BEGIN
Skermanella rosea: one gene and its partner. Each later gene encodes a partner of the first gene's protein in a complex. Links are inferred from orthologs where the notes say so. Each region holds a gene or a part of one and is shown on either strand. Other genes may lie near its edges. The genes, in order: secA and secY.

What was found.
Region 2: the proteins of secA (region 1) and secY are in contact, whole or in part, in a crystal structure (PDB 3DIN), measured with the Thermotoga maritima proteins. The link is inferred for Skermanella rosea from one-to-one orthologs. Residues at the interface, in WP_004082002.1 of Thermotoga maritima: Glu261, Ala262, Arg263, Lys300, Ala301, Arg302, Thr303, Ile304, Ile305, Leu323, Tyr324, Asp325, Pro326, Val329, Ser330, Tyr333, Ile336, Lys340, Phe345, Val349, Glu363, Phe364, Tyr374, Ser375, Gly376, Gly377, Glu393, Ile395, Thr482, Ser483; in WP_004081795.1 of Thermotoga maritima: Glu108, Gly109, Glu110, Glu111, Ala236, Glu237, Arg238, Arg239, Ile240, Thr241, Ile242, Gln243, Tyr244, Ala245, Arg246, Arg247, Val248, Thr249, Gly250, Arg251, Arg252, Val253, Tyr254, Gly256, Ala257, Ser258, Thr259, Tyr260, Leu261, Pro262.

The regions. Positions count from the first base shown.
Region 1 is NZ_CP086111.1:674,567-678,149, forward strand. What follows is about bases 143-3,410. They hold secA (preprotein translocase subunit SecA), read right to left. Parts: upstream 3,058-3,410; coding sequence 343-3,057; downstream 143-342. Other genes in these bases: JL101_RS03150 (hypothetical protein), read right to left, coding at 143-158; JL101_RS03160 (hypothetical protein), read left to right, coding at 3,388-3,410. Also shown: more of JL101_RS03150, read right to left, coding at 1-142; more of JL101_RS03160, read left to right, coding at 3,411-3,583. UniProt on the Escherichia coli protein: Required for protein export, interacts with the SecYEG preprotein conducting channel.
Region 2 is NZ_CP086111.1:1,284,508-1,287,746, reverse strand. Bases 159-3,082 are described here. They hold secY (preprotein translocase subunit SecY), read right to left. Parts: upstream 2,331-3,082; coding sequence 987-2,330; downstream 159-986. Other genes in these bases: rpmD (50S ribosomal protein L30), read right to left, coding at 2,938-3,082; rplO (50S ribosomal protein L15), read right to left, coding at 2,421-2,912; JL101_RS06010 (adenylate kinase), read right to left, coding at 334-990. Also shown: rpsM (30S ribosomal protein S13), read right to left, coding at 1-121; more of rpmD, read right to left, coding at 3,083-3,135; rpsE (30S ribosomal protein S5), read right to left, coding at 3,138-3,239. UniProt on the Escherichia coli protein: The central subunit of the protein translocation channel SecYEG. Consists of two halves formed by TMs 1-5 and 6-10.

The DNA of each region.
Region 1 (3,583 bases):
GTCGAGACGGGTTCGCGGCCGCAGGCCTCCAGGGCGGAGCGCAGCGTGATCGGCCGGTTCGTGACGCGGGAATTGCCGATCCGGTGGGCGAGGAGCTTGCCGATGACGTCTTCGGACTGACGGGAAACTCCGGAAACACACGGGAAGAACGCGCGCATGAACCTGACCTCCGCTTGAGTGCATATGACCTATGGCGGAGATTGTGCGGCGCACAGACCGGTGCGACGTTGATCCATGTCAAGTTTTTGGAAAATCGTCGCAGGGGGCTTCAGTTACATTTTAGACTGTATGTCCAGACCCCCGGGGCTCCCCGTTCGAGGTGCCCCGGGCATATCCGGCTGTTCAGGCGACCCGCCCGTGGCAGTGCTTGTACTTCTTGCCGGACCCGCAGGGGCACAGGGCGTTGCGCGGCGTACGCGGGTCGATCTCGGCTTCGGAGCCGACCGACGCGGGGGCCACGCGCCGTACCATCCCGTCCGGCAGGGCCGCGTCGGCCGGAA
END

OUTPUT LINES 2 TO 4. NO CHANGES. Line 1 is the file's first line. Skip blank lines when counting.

What was found.
Region 2: the proteins of secA (region 1) and secY are in contact, whole or in part, in a crystal structure (PDB 3DIN), measured with the Thermotoga maritima proteins. The link is inferred for Skermanella rosea from one-to-one orthologs. Residues at the interface, in WP_004082002.1 of Thermotoga maritima: Glu261, Ala262, Arg263, Lys300, Ala301, Arg302, Thr303, Ile304, Ile305, Leu323, Tyr324, Asp325, Pro326, Val329, Ser330, Tyr333, Ile336, Lys340, Phe345, Val349, Glu363, Phe364, Tyr374, Ser375, Gly376, Gly377, Glu393, Ile395, Thr482, Ser483; in WP_004081795.1 of Thermotoga maritima: Glu108, Gly109, Glu110, Glu111, Ala236, Glu237, Arg238, Arg239, Ile240, Thr241, Ile242, Gln243, Tyr244, Ala245, Arg246, Arg247, Val248, Thr249, Gly250, Arg251, Arg252, Val253, Tyr254, Gly256, Ala257, Ser258, Thr259, Tyr260, Leu261, Pro262.

The regions. Positions count from the first base shown.